BEIRUT - State-owned internet company Ogero awarded a massive $283 million fiber-optic project to three companies Tuesday. SERTA Channels-Huawei, BMB-Calix and PowerTech-Nokia will build the rest of Lebanon’s fiber-optic network, connecting the already-complete fiber backbone to streets and homes throughout much of the country.
Once completed in 2020, the network promises to bring speeds of at least 50 megabits per second to the vast majority of Lebanese internet users – more than 10 times faster than many connections today.
The winning local companies, SERTA Channels, BMB and PowerTech, are paired with major international firms Huawei, Calix and Nokia, respectively, as equipment vendors. How the work will be divided among the three winners has yet to be decided.
Ogero head Imad Kreidieh told The Daily Star that a strategy would be developed within a month, and that work may be divided based on geography or technology. Contracts should be signed in two to three weeks, and Kreidieh plans to launch implementation by May 1.
Kreidieh said five companies had purchased access to the tender documents and four had submitted bids. One was disqualified because it did not have a local presence. The remaining three were rated equal on technical capacity.
Kreidieh said that because the project is so massive, a decision was made to bring all three companies on board – contingent on BMB-Calix and PowerTech-Nokia matching SERTA Channels-Huawei’s bid, which was the lowest. The companies agreed, he told The Daily Star.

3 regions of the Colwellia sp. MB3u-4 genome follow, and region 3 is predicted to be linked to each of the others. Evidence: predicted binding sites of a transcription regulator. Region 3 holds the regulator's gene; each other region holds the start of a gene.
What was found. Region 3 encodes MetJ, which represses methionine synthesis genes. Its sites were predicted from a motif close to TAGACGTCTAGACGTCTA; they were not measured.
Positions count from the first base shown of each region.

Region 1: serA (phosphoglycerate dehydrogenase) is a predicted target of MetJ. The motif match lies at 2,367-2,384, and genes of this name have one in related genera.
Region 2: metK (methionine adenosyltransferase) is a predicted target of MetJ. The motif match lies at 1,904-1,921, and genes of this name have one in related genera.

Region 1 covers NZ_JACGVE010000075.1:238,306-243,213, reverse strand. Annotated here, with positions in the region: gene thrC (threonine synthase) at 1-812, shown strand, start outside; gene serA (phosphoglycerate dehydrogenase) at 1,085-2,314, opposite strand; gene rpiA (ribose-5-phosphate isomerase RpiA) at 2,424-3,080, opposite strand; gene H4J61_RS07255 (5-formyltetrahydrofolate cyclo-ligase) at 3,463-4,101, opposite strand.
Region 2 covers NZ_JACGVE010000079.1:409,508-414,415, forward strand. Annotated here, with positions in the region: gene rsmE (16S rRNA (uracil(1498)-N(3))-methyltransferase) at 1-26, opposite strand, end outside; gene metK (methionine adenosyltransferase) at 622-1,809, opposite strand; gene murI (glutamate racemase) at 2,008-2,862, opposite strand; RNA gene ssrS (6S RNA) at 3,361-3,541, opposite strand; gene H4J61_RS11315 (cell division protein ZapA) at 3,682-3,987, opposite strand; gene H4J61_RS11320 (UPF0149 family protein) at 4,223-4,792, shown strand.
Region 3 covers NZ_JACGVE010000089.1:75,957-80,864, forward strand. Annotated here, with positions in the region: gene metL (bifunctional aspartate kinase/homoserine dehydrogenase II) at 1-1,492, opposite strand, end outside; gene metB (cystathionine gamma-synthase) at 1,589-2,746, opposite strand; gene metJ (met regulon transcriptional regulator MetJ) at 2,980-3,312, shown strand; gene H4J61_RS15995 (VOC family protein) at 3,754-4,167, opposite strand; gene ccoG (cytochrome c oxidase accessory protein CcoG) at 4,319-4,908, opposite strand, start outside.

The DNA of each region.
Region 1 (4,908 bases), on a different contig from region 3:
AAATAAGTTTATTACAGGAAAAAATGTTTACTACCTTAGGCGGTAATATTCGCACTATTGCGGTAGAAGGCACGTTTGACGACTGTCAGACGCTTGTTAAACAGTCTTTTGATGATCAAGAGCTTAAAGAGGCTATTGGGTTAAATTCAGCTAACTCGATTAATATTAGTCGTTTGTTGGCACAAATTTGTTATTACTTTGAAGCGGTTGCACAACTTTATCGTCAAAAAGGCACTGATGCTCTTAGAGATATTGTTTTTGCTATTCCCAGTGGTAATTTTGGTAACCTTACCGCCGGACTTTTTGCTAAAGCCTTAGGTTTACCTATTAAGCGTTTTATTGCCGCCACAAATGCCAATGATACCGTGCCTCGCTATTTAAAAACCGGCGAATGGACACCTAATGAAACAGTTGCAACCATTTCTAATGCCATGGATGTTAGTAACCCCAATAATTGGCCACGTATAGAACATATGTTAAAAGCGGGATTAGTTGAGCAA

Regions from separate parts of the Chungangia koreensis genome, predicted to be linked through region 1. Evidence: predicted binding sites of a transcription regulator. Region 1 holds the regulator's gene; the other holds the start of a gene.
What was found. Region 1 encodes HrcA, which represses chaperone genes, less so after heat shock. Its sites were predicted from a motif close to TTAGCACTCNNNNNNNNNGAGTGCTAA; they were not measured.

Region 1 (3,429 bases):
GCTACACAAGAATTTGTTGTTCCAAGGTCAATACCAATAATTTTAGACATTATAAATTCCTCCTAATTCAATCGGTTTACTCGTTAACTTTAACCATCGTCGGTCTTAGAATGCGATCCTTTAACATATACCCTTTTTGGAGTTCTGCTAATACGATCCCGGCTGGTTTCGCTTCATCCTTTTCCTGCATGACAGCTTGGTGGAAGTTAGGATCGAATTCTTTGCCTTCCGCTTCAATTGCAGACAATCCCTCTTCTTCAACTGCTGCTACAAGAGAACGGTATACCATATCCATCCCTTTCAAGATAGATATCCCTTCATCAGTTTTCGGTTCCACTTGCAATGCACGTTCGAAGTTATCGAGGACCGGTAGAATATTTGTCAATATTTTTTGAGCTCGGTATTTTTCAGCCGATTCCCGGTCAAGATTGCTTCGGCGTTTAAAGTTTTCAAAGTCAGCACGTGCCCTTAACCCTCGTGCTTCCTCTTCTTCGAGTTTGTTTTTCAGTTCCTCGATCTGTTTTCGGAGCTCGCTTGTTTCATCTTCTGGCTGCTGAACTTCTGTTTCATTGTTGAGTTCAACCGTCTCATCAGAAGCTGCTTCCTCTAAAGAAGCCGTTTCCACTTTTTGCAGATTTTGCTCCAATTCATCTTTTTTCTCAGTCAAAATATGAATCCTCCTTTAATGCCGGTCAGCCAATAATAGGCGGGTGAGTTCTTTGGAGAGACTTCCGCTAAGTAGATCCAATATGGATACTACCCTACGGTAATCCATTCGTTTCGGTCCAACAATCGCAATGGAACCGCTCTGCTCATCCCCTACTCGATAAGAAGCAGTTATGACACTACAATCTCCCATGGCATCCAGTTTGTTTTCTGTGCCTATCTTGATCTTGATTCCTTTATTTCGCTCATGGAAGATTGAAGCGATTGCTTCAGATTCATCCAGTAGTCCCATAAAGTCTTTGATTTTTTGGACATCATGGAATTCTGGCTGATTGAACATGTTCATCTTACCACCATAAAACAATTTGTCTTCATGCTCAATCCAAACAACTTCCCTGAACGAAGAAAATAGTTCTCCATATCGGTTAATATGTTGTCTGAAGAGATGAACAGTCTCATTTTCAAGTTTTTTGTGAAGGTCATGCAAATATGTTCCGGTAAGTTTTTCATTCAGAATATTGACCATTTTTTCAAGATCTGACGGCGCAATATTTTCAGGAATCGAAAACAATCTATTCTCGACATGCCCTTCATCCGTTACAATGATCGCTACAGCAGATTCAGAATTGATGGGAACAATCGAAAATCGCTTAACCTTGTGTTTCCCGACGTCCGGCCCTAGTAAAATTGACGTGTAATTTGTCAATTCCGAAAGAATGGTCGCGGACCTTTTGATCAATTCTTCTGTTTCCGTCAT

Walid Khoury, the managing director of SERTA Channels, told The Daily Star the company was happy with the result. “It’s our pleasure” to be selected for this project, he said.
He declined to further comment pending finalization of the contracts.
The Daily Star was unable to reach representatives of BMB.
A PowerTech employee declined to comment.
SERTA Channels is a subsidiary of RGH Holding, owned by Hisham Itani, according to its commercial registration. PowerTech is majority-owned by Ahmad Haddad. BMB is majority-owned by the children of Michel Doumit. Huawei, Nokia and Calix are Chinese, Finnish and American companies, respectively.
Speaking at a ceremony announcing the winning bids Tuesday, Kreidieh said the project is expected to make $1 billion in income for the government. The promise of fast internet “is not a dream anymore,” he said.
At the same event, Prime Minister Saad Hariri described the project as one of his government’s most important achievements to date. “We, as a government, decided to carry out special achievements,” he said.
“We are very late in entering the FTTX phase, but that doesn’t mean we shouldn’t do this. This is very important for Lebanon,” he said.
Hariri admitted that the project took some time to advance, “but we decided to go forward and not listen to those who want to hamper the work of the government.”
“There is a citizen who has needs. It is my job to fulfill these needs.”
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